Mike becomes an ambassador for RNIB

HEALTH Mike Andrews from Portchester is an eye health ambassador for Royal National Institute of Blind People.    Picture: Steve Reid (112866-419)
HEALTH Mike Andrews from Portchester is an eye health ambassador for Royal National Institute of Blind People. Picture: Steve Reid (112866-419)
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Picture: Ian Hargreaves (170626-1)

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WHEN Mike Andrews was putting his bins out it was one more house-hold chore to tick off.

But suddenly, in a terrifying moment, he couldn’t see.

Now Mr Andrews, who was diagnosed with diabetes in 1989 and developed diabetic retinopathy three years ago, is an ambassador for the RNIB and hopes to help others like him.

His eye condition causes both his eyes to bleed and he’s developed double vision.

The 59-year-old of Linden Lea, Portchester, said: ‘It happened out of the blue, it was like I was in a different world. I was taking a bin outside and all of a sudden I bent over and my eye went black.

‘It was like a Z across it and as I moved the black Z moved. They had warned me that because of the diabetes I was at risk of developing diabetic retinopathy but it was still a shock.’

As a former print technician, his eyesight was central to his career.

Mr Andrews continued to work but he started to notice he couldn’t see colours so vividly and he was forced to give up his job.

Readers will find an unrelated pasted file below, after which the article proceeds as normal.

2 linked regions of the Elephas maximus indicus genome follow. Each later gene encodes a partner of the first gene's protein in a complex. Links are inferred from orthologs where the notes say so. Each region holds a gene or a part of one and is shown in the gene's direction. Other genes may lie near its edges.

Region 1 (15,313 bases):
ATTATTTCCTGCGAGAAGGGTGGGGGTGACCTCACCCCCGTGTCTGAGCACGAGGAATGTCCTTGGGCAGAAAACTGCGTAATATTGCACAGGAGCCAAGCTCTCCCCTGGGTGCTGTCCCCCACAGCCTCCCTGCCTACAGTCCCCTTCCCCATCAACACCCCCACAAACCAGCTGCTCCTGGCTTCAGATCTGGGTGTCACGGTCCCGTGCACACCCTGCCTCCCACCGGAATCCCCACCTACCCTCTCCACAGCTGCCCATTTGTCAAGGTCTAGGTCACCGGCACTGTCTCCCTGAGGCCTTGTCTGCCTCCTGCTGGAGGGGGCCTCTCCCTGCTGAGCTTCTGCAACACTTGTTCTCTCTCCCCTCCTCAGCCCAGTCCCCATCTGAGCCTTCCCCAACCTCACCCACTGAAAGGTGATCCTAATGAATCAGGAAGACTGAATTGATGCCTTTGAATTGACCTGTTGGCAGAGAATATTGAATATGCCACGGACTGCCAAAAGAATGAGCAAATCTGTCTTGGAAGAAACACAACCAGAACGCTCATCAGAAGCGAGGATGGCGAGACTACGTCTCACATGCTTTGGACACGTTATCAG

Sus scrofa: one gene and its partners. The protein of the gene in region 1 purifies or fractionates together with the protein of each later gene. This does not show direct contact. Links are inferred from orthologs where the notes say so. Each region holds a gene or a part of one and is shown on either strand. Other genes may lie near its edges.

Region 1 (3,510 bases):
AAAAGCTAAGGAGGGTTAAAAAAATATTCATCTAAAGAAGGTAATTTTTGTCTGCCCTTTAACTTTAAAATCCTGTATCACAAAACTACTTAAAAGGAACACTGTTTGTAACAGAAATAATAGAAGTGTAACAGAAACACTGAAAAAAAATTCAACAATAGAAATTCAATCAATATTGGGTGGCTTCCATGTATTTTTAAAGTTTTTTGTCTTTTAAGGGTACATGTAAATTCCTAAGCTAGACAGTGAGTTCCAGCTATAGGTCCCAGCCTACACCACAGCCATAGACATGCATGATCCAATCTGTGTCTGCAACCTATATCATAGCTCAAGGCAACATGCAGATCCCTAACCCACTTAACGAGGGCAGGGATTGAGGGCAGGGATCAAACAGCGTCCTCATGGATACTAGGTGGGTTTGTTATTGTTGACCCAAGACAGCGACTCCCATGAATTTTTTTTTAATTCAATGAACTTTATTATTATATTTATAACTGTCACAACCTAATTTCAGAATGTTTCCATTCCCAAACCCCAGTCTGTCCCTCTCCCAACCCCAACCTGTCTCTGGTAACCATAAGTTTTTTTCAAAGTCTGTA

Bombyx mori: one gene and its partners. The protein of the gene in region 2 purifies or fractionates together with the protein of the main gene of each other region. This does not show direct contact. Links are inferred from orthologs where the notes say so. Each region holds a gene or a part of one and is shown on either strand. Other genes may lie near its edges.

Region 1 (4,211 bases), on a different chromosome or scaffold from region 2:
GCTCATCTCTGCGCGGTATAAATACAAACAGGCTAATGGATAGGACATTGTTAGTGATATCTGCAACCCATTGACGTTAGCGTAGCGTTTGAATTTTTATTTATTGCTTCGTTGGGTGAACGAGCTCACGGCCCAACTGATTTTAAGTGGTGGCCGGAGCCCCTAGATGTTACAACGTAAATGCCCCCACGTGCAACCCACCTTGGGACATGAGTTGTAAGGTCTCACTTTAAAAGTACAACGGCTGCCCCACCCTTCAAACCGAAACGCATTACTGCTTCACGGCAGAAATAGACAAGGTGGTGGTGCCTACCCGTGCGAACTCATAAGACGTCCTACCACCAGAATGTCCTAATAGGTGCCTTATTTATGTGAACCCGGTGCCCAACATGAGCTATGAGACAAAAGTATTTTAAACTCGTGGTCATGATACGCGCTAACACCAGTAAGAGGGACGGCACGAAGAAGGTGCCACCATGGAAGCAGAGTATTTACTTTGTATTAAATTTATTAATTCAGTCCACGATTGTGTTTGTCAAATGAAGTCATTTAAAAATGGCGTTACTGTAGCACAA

‘It started deteriorating quite rapidly about three years ago,’ he said.

‘I had to give up driving. I knew there was a problem. It was only going to get worse.’

Now he is due to have an operation to correct his problem next month.

Mr Andrews recently attended a parliamentary reception at the Houses of Parliament, as one of the Royal National Institute of Blind People’s new eye health ambassadors.

About two million people in England are living with sight loss. Without preventative action it is predicted to almost double by 2050.

Mr Andrews hopes his new role will help other people with sight loss and stop people losing their sight unnecessarily.

He said: ‘I want to raise more awareness. There are so many people who have got no benefits and no help.

‘Our job is to get the strategic messages across to the people who make the decisions, like the health chiefs.

‘Only by getting involved and telling them about my experiences, might they understand.

‘I have never been totally healthy. But we all think we are invincible and carry on eating and drinking as we do. I am probably a victim of my own circumstances.

‘I don’t know what the future holds but there are lots of people worse off than me.

‘People are responsible for their own healthcare. If people are given eye appointments then they must go to them.’